Juicing In NYC
A couple of days ago I, reluctantly, watched the movie, Fat, Sick and Nearly Dead by Joe Cross.
I was reluctant to watch this movie because, to be perfectly honest with you, I am tired of watching this type of movies. By “this type of movies” I mean movies that claim to want to “inform” us of just how bad our eating habits are but instead do nothing but push an agenda. For example,
- Super Size Me: It’s hard not to see the Vegan/Vegetarian agenda weaved within this documentary.
- Fat Head: This documentary is made in opposition to the documentary, Super Size Me, and is clearly in support of the meat industry, which is the largest segment of the U.S. agriculture and has sales totaling far beyond $150 billion.
- Forks Over Knives: This documentary is clearly in support of the Vegan/Raw Food movement. In fact, the makers of this documentary are so confident that they go so far as claiming, “most, if not all, of the degenerative diseases that afflict us can be controlled, or even reversed, by rejecting animal-based and processed foods”.
What impressed me most about the documentary, Fat, Sick and Nearly Dead was the fact that I couldn’t spot an agenda behind Joe Cross’ quest to regain his health.
Despite the fact that Joe Cross’ juicing diet is a Raw Vegan diet, he doesn’t push the Vegan agenda on the everyday people he encounters during his stay in the United States. This is because, unlike the highly educated scientists and self-proclaimed experts featured in the other documentaries, Joe understand the simple fact that the American society will never be a primarily Vegan/Vegetarian society. So, instead of wasting time preaching about the merits of such lifestyles, Joe focuses his energy on demonstrating to average Americans how to “reboot” and get back on the road to better health.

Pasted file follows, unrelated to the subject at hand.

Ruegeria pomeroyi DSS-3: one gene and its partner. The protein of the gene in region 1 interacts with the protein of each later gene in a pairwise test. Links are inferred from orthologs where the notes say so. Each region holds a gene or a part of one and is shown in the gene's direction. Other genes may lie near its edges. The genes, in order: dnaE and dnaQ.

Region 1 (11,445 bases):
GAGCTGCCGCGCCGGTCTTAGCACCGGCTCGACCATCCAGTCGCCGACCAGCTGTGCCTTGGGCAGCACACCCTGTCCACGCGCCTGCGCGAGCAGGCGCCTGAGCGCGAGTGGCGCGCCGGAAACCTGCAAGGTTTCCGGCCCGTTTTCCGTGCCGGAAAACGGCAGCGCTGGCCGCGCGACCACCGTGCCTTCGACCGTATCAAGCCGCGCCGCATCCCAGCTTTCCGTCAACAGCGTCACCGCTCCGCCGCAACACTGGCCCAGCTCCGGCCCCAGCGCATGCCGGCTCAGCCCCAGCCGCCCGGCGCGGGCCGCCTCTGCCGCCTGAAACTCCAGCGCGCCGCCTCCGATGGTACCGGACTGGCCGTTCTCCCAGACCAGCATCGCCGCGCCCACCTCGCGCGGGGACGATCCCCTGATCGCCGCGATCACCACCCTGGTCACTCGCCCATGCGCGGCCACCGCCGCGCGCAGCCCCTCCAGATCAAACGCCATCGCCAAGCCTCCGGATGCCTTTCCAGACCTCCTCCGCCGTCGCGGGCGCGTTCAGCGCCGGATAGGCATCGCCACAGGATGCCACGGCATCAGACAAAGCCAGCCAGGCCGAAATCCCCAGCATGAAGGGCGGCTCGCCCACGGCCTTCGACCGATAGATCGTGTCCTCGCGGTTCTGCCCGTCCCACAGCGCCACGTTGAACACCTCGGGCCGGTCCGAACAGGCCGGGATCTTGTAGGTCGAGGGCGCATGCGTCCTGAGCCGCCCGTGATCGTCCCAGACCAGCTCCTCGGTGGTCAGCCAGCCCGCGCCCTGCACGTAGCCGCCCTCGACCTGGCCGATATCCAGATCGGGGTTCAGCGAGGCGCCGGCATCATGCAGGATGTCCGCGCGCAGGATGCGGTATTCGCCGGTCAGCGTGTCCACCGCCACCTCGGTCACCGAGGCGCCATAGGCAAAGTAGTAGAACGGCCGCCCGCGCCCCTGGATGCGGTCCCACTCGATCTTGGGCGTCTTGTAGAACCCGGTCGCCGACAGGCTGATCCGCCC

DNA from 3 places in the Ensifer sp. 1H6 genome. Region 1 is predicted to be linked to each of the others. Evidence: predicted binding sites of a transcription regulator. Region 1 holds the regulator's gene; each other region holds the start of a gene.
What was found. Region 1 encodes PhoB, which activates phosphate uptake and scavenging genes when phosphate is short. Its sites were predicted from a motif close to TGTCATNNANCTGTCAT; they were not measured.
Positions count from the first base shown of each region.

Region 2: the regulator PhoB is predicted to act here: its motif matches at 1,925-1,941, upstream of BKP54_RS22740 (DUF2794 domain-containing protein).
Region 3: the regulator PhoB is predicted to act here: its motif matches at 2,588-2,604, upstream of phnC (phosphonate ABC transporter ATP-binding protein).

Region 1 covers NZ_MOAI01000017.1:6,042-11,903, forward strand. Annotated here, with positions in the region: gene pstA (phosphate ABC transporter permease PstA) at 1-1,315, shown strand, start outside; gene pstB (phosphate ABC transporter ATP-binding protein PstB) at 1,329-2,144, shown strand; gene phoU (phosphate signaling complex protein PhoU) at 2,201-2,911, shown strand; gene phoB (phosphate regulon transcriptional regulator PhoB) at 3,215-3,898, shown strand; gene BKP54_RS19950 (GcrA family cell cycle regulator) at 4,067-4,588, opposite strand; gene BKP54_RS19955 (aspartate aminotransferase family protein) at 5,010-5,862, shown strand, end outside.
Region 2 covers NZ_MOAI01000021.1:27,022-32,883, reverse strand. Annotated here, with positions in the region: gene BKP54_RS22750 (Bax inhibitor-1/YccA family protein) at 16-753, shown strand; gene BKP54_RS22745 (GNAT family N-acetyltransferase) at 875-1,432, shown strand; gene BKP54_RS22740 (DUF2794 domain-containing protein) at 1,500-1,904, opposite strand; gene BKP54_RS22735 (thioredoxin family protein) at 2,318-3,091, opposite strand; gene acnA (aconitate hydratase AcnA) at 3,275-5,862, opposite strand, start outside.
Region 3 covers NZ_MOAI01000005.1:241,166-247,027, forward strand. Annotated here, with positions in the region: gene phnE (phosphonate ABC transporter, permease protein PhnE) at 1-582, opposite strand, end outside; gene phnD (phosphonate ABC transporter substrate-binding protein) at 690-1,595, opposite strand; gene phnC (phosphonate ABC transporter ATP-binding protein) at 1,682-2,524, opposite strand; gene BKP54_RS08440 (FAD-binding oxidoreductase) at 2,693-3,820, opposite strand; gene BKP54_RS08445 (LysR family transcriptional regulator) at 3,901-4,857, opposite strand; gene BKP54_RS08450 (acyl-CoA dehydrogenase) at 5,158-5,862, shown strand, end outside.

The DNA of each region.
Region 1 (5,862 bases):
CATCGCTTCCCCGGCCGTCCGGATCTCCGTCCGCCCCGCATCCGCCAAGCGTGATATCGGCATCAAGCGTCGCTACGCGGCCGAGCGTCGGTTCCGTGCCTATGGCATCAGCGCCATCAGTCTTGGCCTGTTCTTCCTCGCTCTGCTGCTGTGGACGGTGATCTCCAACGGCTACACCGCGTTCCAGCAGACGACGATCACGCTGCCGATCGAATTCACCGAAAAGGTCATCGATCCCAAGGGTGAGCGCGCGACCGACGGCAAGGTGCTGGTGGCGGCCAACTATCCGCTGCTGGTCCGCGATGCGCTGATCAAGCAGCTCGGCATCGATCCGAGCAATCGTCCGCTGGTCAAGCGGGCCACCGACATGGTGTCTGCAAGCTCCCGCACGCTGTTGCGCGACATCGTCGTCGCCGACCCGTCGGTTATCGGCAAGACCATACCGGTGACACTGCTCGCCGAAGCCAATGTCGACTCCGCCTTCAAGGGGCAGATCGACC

Joe is just a man looking for a way to stop feeling, and being, fat, sick and nearly dead. In other words, he is someone, we, as Americans, can relate to and deem inspiration from.
Why I Want To Start A Juicing Diet
Unlike the individuals featured in this documentary, I have no health problems and don’t need to lose weight. I am also a very busy individual, who must follow a healthy diet, in order to be able to both work and follow my intense fitness routine.
So, why start a juicing diet? To be perfectly honest, I am homesick. As a transient New York City resident, all the fruits and vegetables highlighted in this documentary reminded me of life in my home state of California, where organic fruits and vegetables are not only abundant but also affordable.
But, this is not the main reason why I am starting a juicing diet. The main two reasons why I am interested in conducting this experiment are to see:
- If the average New Yorker is financially capable of carrying out such a diet
- If I can maintain my current energy levels on a juicing diet, since all participants in this documentary claim to have increased energy levels
Healthy Living Obstacles In New York City
NYC is a city known for the vastness of its food deserts and the depth of its poverty levels. It’s no wonder then that obesity in NYC is out of control. In fact, obesity in NYC is so out of control that last year mayor Bloomberg proposed a tax on soda in hopes of preventing low income families, which have the highest obesity rates in the state, from purchasing it.